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by Les Old ridge AIRTE, AMIMI
The Abrasive Wheels Regulations 19 70 (1)
EVEN the smallest commercial vehicle repair workshop is likely to contain some form of "grinder" even if it is only a simple, double-ended machine for sharpening drills and hand tools. The Abrasive Wheels Regulations 1970, obtainable from HM Stationery Office, price 74-p, which comes into operation today, April 2 1971, imposes quite strict requirements concerning such machines and it is essential that fleet engineers, workshop foremen and the like should be familiar with this new law.
Engineers are fully aware of the potential dangers of such machines and will regard the Regulations as sensible and timely. I know of one instance, for example, where a young man was "running up" a grinder after repair, without the guard in position, when the stone disintegrated with such force that one piece entered his skull—the victim never worked again.
One might ask why it is necessary to legislate to safeguard workers against this risk if the dangers are so well known and the best answer to this is found in a judge's findings when dealing with the Factories Act generally. He said: "The Factories Act is there not merely to protect the careful, the vigilant and the conscientious workman, but, human nature being what it is, also the careless, the indolent, the inadvertent, the weary and even in some cases the disobedient."
Definitions Abrasive wheels to which the Regulations apply are defined therein as: (a)a wheel, cylinder, disc or cone which, whether or not any other material is composed therein, consists of abrasive particles held together by mineral, metallic or organic bonds whether natural or artificial; (b)a mounted wheel or point and a wheel or disc having in either case separate segments of abrasive material; (c)a wheel or disc made in either case of metal, cloth, felt, rubber or paper and having any surface consisting wholly or partly of abrasive material; and (d)a wheel, disc or saw to any surface of any kind of which is attached a rim or segments consisting in either case of diamond abrasive particles.
It will be seen that every type of abrasive wheel used in the vehicle workshop is included in one or other parts of the above definition. It includes, for example, the bench-type grinder, the "sander" fitted with discs and used extensively in the body shop as well as the more elaborate surface or centre grinders normally found in the bigger machine shops. Not all the regulations apply to every different type of machine but the exceptions will be discussed later.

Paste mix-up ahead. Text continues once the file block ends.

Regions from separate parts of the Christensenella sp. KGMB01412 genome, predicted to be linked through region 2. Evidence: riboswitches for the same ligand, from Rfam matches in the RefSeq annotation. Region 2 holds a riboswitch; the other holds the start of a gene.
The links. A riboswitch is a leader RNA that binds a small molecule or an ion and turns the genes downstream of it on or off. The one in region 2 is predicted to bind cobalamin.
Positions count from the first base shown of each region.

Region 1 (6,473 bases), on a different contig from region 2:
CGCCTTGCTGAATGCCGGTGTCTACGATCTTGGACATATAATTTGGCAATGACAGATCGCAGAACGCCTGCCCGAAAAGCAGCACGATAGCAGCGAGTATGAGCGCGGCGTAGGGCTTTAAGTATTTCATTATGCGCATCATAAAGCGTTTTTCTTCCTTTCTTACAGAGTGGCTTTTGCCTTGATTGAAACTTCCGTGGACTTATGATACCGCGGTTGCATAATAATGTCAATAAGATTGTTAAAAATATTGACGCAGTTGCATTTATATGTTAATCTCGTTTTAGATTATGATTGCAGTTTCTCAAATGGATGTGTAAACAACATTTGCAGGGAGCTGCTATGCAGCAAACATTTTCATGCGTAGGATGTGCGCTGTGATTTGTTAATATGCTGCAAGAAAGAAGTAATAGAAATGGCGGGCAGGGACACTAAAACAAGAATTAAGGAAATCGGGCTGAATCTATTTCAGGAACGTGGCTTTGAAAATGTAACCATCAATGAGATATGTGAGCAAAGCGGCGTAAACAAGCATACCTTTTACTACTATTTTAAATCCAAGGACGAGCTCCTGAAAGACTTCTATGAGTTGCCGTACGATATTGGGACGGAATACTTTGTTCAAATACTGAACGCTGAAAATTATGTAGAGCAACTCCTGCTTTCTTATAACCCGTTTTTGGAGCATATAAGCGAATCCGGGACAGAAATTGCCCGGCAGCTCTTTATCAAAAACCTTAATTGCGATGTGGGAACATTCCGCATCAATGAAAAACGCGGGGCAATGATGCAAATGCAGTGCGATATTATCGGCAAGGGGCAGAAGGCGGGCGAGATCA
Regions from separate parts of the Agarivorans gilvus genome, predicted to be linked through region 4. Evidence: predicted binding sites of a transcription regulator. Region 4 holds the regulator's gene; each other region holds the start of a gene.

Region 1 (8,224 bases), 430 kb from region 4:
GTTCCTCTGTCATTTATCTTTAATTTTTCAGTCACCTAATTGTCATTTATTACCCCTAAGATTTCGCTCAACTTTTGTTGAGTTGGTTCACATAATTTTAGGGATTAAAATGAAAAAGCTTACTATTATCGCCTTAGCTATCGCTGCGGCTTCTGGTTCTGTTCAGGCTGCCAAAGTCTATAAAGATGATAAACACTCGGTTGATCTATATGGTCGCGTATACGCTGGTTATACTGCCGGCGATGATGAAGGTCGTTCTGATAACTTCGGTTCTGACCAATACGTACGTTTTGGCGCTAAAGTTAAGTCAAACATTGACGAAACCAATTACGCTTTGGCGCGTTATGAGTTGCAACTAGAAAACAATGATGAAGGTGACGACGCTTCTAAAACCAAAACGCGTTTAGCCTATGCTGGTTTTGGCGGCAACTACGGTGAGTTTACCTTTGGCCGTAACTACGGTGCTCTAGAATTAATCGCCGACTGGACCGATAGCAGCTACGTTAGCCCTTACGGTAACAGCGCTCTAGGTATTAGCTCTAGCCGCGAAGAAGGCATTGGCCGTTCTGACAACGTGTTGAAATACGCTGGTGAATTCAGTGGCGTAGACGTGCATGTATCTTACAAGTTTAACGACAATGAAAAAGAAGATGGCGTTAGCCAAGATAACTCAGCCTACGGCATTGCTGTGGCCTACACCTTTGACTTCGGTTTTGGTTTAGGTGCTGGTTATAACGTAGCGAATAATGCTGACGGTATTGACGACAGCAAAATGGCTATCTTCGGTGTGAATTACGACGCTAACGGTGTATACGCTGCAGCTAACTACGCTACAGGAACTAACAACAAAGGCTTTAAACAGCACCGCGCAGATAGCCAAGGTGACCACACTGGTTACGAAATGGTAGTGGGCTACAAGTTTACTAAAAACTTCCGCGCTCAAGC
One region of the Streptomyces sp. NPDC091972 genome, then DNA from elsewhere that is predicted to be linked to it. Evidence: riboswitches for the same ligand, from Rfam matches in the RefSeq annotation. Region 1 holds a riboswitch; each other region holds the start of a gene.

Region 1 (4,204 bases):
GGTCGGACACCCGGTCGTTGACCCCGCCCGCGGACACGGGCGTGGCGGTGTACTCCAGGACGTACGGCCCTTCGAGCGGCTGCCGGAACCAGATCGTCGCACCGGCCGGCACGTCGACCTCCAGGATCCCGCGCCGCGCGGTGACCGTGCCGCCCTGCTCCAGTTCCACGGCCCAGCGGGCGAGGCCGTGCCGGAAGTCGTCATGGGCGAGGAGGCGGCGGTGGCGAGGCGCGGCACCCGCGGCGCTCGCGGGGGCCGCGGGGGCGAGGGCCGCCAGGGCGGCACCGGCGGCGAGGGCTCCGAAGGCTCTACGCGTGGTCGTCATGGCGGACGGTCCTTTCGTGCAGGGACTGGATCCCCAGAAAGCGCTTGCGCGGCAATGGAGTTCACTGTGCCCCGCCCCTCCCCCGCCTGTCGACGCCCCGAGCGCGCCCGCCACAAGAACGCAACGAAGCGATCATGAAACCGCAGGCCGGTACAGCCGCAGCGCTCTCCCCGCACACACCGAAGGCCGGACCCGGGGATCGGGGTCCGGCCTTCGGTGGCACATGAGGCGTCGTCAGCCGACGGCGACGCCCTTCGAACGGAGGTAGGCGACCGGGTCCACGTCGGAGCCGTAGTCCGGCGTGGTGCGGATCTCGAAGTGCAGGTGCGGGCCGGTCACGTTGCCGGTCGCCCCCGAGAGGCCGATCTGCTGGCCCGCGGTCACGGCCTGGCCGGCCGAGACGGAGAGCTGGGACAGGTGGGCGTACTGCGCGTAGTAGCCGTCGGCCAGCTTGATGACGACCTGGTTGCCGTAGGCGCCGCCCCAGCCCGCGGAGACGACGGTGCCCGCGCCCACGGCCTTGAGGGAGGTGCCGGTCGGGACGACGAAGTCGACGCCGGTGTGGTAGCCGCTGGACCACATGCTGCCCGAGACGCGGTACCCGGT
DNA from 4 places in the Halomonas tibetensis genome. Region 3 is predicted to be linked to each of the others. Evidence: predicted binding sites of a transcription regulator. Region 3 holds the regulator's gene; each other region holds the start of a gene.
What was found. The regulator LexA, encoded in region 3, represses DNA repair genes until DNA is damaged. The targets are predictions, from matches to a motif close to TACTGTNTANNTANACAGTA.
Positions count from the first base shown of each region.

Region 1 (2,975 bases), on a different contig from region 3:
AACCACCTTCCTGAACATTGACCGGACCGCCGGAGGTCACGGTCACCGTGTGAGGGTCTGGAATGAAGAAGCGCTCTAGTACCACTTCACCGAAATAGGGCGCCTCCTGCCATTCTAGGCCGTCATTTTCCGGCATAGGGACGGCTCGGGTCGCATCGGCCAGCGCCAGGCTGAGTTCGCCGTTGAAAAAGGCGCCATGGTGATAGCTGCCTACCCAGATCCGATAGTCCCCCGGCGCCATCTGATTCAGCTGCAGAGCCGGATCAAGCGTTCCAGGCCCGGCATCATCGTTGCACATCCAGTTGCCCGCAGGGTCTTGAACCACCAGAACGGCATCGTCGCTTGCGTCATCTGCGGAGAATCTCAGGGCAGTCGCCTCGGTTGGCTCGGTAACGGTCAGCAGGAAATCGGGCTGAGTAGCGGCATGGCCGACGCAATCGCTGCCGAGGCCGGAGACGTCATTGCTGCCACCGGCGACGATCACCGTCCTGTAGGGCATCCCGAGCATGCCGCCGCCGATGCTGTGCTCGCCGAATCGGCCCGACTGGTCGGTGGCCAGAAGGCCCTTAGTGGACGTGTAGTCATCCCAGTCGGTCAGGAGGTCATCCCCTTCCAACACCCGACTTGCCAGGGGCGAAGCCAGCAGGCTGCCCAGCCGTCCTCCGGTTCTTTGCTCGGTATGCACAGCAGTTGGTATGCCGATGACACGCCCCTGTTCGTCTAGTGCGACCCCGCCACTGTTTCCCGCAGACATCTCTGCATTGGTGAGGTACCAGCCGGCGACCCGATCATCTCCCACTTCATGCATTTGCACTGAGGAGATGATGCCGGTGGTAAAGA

The Regulations provide for the maximum permissible speed of abrasive wheels to be specified and for the control of such speeds; for the proper mounting of such wheels; for the training and appointment of persons permitted to mount abrasive wheels; for controls for machines to be provided; for the securing and adjustment of rests for workpieces; for the affixing of cautionary notices as to the dangers from the use of abrasive wheels and the precautions to be observed and for the condition of floors on which machines fitted with abrasive wheels are mounted.
Prohibitions The Regulations also prohibit the sale or letting out on hire for use in a factory of certain abrasive wheels which are not marked with their maximum permissible speeds and of certain machines on which abrasive wheels are or are not intended to be mounted to which the notice as to working speeds is not affixed as required by the Regulations.
Regulation 10 requires that a guard shall be provided and kept in position at every abrasive wheel in motion but this Regulation does not apply when the work to be done makes the use of a guard impracticable. Guards, so far as is reasonably practicable, must be of such design to contain every part of the abrasive wheel in the event of it fracturing and be properly maintained and secured. They must enclose the whole of the wheel except such part as is exposed for any work being done.
Any rests for supporting workpieces must be properly secured and adj.isted so as to be as close as practicable to the exposed part of the wheel.
An approved cautionary notice, that is one approved by the Chief Factory Inspector, pointing out the danger arising from the use of abrasive wheels and the precautions to be observed must be displayed in every workshop where grinders are used. If they are used elsewhere than in a room the notices must be displayed somewhere where they can easily be read.
The floor surrounding every fixed machine must be maintained in good and even condition and, as far as practicable, be kept clear of loose material and prevented from becoming slippery.
Next week I will look at the rest of the new regulations, in particular the requirement for persons who mount wheels to be properly trained, and at the exemptions to the requirements.